Sign in to follow this  
wallacekcy

HDR gamma correction

Recommended Posts

wallacekcy    450

Hi,

 

I understand that with texture fetches in the shader, we normally want to apply gamma correction so we can do lighting calculation/work in fragment shader in linear space.

 

What I don't quite understand is, do we strictly have to do it for absolutely all textures/image formats?

 

Let's say I have a cubemap in .HDR format, isn't that already stored in linear space? So does that mean I do not have apply gamma correction whenever I fetch from my cubemap?

 

Share this post


Link to post
Share on other sites
phil_t    8084

I've never heard of .hdr format, and google searches don't seem to indicate it is any kind of GPU texture format. Can you provide more information?

Share this post


Link to post
Share on other sites
wallacekcy    450

I've never heard of .hdr format, and google searches don't seem to indicate it is any kind of GPU texture format. Can you provide more information?

 

I might have not worded it properly, I have 6 images in .hdr for a cubemap, I didn't mean .hdr is a cubemap format. You can create floating point textures from .hdr images directly, it's one of the image formats that can have floating point precision, unlike jpeg/png.

 

 

HDR images are already linear, yes. The only images that need gamma correction are sRGB images (typically 8 bpc), which are your "normal" images in common image formats. Essentially you can just tell the API that the textures are sRGB and the GPU will handle the correction for you.

 
Thanks, I thought that was the case.
 
 
Edited by Bendtner

Share this post


Link to post
Share on other sites
LeGreg    754
Additional note,


While people have pointed out that if your data is in non linear sRGB format, then doing a filtering directly with it is going to be incorrect (resulting in more aliasing or weird differences in brightness).. On the other hand, doing a sRGB to linear conversion before filtering, is NOT giving you a correct result especially when the higher dynamic range is involved.


Arguably you can't get a correct (perceptual space) result with pre-filtering. Prefiltering is done in two places : First when computing the mipmaps (could be done off line), second when doing the bilinear taps/anisotropic filtering. Those two steps assume (wrongly in the case of the HDR content) that the filtering steps and shading steps can be done in any order.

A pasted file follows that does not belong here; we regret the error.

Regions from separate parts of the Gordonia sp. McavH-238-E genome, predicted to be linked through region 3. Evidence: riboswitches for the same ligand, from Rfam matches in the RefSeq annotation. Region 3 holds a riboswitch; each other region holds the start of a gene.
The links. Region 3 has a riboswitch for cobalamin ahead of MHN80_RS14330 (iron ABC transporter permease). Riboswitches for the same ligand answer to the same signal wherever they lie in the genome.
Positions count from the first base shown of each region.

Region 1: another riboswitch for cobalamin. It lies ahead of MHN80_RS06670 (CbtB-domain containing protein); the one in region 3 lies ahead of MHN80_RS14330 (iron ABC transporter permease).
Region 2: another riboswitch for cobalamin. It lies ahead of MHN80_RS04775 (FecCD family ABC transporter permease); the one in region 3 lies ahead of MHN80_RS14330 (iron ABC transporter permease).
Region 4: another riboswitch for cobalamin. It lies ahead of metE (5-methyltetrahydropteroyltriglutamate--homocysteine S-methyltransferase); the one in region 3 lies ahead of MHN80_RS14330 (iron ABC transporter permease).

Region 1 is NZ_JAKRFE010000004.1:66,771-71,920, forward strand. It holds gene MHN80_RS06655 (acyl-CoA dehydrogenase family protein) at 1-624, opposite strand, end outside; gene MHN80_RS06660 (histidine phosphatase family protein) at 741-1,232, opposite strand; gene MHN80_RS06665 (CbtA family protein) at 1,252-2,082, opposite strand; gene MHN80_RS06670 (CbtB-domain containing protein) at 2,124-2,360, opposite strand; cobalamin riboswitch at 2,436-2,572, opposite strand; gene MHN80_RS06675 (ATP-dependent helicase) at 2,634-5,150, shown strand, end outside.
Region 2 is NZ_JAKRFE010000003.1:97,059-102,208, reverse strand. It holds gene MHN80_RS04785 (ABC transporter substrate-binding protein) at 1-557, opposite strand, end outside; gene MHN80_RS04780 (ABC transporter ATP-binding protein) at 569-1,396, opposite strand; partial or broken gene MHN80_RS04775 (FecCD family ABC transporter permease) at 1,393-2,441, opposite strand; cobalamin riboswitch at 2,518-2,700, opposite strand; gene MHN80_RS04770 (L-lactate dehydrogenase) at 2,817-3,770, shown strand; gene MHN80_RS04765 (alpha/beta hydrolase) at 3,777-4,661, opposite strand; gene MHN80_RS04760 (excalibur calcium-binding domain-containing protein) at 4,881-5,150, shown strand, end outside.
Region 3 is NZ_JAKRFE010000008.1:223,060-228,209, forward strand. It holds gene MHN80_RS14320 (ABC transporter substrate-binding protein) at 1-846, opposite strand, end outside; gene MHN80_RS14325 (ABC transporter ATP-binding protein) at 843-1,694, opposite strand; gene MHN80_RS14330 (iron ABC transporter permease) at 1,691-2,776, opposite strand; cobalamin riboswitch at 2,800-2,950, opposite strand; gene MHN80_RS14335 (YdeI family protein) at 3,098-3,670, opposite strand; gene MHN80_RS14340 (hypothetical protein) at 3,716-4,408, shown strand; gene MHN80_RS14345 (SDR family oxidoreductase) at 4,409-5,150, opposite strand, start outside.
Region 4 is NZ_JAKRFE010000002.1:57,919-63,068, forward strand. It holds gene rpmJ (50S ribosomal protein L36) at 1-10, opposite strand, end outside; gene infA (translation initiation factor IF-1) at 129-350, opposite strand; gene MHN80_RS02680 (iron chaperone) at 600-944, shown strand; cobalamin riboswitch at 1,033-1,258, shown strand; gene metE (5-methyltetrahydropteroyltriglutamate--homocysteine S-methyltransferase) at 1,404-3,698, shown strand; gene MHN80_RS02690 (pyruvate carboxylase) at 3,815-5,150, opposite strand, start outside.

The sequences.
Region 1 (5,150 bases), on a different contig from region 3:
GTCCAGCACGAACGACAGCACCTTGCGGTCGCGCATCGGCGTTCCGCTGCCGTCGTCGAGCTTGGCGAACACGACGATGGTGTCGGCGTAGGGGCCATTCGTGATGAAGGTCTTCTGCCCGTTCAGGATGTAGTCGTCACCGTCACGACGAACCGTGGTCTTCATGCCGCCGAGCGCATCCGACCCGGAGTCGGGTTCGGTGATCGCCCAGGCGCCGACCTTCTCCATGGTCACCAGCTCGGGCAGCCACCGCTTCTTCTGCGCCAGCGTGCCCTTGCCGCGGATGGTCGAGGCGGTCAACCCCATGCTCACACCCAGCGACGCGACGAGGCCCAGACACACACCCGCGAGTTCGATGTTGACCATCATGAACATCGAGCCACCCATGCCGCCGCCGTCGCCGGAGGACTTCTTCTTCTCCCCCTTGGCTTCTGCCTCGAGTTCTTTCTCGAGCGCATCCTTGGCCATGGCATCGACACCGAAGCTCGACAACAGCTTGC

The only time they are (strictly) commutative is when the shading step is a linear operation. The tonemapping alone is not going to be linear, except on small ranges (approximately). For example on a sigmoid function (if your tone mapping function looks like a sigmoid), there's a narrow middle band where things almost look linear/affine, but then near zero or in higher intensity it flattens and we lose the commutativity on any range of values that go near that.


What can you do ? Very little actually (you can live with it). Unless you forgo hardware filtering completely you have to rely on this pre-filtering no matter what. Doing it in "linear" (lighting) space is slightly less wrong than doing it in sRGB space but not by very much.


You could, in theory, do supersampling (doing all the operations at a higher resolution then downsample) so that the textures are filtered in perceptual space a little bit. But it's usually considered too expensive to do by default. You can also ask your artists to make textures that are very flat and don't have a very high contrast (at all levels of minification), that way no matter what calculations you do in your shaders and tonemapping phase, the final values are going to be close together and the function that transforms one to the other can be approximated with a linear function. That's of course very limiting and may not fit your content at all. You could also in theory have a larger support for your filtering function (at the cost of extra blurriness).


(this problem also affects other types of calculations that are not linear or affine, like lighting calculations from normal maps, or anything else we do in shaders these days).


The end result is not necessarily going to be super wrong of course. But you may end up with more aliasing and artifacts that you would have liked.

Share this post


Link to post
Share on other sites

Create an account or sign in to comment

You need to be a member in order to leave a comment

Create an account

Sign up for a new account in our community. It's easy!

Register a new account

Sign in

Already have an account? Sign in here.

Sign In Now

Sign in to follow this